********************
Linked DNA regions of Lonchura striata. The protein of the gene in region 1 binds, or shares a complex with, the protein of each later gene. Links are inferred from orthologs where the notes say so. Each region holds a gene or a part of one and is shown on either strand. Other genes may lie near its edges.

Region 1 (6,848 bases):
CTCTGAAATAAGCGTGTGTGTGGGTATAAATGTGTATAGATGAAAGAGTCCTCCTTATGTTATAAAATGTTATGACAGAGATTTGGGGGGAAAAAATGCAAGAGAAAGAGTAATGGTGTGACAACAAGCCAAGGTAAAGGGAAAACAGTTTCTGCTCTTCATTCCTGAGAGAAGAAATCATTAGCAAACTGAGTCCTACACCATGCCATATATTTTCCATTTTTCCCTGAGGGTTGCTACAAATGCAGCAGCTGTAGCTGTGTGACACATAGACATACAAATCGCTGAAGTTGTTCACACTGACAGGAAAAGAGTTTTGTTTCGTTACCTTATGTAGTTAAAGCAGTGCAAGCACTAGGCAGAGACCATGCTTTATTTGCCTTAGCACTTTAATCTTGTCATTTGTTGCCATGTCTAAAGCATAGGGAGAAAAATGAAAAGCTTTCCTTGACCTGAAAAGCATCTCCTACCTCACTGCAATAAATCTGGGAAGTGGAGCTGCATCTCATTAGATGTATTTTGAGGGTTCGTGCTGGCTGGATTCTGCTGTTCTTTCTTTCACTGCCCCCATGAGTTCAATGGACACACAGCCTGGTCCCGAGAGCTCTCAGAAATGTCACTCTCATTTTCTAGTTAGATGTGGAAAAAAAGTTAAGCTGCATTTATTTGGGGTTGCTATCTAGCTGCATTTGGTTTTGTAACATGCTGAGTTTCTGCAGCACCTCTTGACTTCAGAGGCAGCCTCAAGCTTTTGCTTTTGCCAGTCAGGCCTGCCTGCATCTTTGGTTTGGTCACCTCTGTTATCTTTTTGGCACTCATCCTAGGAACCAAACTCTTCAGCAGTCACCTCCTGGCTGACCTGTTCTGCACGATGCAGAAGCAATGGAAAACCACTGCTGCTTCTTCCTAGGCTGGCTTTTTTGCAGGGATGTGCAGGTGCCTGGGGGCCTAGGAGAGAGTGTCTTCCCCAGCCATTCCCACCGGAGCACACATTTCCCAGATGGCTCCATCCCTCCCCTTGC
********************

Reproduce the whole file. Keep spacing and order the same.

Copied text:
Linked DNA regions of Lonchura striata. The protein of the gene in region 1 binds, or shares a complex with, the protein of each later gene. Links are inferred from orthologs where the notes say so. Each region holds a gene or a part of one and is shown on either strand. Other genes may lie near its edges.

Region 1 (6,848 bases):
CTCTGAAATAAGCGTGTGTGTGGGTATAAATGTGTATAGATGAAAGAGTCCTCCTTATGTTATAAAATGTTATGACAGAGATTTGGGGGGAAAAAATGCAAGAGAAAGAGTAATGGTGTGACAACAAGCCAAGGTAAAGGGAAAACAGTTTCTGCTCTTCATTCCTGAGAGAAGAAATCATTAGCAAACTGAGTCCTACACCATGCCATATATTTTCCATTTTTCCCTGAGGGTTGCTACAAATGCAGCAGCTGTAGCTGTGTGACACATAGACATACAAATCGCTGAAGTTGTTCACACTGACAGGAAAAGAGTTTTGTTTCGTTACCTTATGTAGTTAAAGCAGTGCAAGCACTAGGCAGAGACCATGCTTTATTTGCCTTAGCACTTTAATCTTGTCATTTGTTGCCATGTCTAAAGCATAGGGAGAAAAATGAAAAGCTTTCCTTGACCTGAAAAGCATCTCCTACCTCACTGCAATAAATCTGGGAAGTGGAGCTGCATCTCATTAGATGTATTTTGAGGGTTCGTGCTGGCTGGATTCTGCTGTTCTTTCTTTCACTGCCCCCATGAGTTCAATGGACACACAGCCTGGTCCCGAGAGCTCTCAGAAATGTCACTCTCATTTTCTAGTTAGATGTGGAAAAAAAGTTAAGCTGCATTTATTTGGGGTTGCTATCTAGCTGCATTTGGTTTTGTAACATGCTGAGTTTCTGCAGCACCTCTTGACTTCAGAGGCAGCCTCAAGCTTTTGCTTTTGCCAGTCAGGCCTGCCTGCATCTTTGGTTTGGTCACCTCTGTTATCTTTTTGGCACTCATCCTAGGAACCAAACTCTTCAGCAGTCACCTCCTGGCTGACCTGTTCTGCACGATGCAGAAGCAATGGAAAACCACTGCTGCTTCTTCCTAGGCTGGCTTTTTTGCAGGGATGTGCAGGTGCCTGGGGGCCTAGGAGAGAGTGTCTTCCCCAGCCATTCCCACCGGAGCACACATTTCCCAGATGGCTCCATCCCTCCCCTTGC